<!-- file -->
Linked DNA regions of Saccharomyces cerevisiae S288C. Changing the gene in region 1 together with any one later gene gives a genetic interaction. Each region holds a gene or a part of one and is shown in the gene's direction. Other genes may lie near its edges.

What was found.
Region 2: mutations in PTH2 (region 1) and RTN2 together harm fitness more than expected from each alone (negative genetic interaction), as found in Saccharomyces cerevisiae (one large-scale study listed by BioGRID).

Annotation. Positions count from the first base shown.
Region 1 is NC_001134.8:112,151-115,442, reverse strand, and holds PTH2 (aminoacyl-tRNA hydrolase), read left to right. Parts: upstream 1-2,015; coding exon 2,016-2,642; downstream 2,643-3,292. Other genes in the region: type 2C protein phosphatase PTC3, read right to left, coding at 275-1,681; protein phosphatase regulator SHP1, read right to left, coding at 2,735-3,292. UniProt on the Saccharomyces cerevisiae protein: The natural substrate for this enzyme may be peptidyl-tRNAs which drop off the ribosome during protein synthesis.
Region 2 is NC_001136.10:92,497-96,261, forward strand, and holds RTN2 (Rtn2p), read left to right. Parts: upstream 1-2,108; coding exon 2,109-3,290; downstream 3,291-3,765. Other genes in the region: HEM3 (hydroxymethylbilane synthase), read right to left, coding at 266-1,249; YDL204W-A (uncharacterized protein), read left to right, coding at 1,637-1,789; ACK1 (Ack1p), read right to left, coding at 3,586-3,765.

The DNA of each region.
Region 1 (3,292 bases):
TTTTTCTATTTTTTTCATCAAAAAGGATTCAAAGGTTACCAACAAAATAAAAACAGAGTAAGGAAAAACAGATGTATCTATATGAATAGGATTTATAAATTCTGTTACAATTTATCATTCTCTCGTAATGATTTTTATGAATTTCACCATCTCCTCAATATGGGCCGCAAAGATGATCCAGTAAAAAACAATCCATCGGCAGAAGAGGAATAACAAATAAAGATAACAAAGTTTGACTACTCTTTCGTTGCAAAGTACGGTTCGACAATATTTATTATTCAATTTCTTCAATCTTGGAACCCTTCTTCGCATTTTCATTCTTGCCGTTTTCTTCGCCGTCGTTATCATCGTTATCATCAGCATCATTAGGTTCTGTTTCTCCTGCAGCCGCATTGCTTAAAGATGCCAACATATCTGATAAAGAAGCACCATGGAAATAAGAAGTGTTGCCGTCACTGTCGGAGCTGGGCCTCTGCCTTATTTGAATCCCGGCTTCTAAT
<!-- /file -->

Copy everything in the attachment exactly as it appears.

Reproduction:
Linked DNA regions of Saccharomyces cerevisiae S288C. Changing the gene in region 1 together with any one later gene gives a genetic interaction. Each region holds a gene or a part of one and is shown in the gene's direction. Other genes may lie near its edges.

What was found.
Region 2: mutations in PTH2 (region 1) and RTN2 together harm fitness more than expected from each alone (negative genetic interaction), as found in Saccharomyces cerevisiae (one large-scale study listed by BioGRID).

Annotation. Positions count from the first base shown.
Region 1 is NC_001134.8:112,151-115,442, reverse strand, and holds PTH2 (aminoacyl-tRNA hydrolase), read left to right. Parts: upstream 1-2,015; coding exon 2,016-2,642; downstream 2,643-3,292. Other genes in the region: type 2C protein phosphatase PTC3, read right to left, coding at 275-1,681; protein phosphatase regulator SHP1, read right to left, coding at 2,735-3,292. UniProt on the Saccharomyces cerevisiae protein: The natural substrate for this enzyme may be peptidyl-tRNAs which drop off the ribosome during protein synthesis.
Region 2 is NC_001136.10:92,497-96,261, forward strand, and holds RTN2 (Rtn2p), read left to right. Parts: upstream 1-2,108; coding exon 2,109-3,290; downstream 3,291-3,765. Other genes in the region: HEM3 (hydroxymethylbilane synthase), read right to left, coding at 266-1,249; YDL204W-A (uncharacterized protein), read left to right, coding at 1,637-1,789; ACK1 (Ack1p), read right to left, coding at 3,586-3,765.

The DNA of each region.
Region 1 (3,292 bases):
TTTTTCTATTTTTTTCATCAAAAAGGATTCAAAGGTTACCAACAAAATAAAAACAGAGTAAGGAAAAACAGATGTATCTATATGAATAGGATTTATAAATTCTGTTACAATTTATCATTCTCTCGTAATGATTTTTATGAATTTCACCATCTCCTCAATATGGGCCGCAAAGATGATCCAGTAAAAAACAATCCATCGGCAGAAGAGGAATAACAAATAAAGATAACAAAGTTTGACTACTCTTTCGTTGCAAAGTACGGTTCGACAATATTTATTATTCAATTTCTTCAATCTTGGAACCCTTCTTCGCATTTTCATTCTTGCCGTTTTCTTCGCCGTCGTTATCATCGTTATCATCAGCATCATTAGGTTCTGTTTCTCCTGCAGCCGCATTGCTTAAAGATGCCAACATATCTGATAAAGAAGCACCATGGAAATAAGAAGTGTTGCCGTCACTGTCGGAGCTGGGCCTCTGCCTTATTTGAATCCCGGCTTCTAAT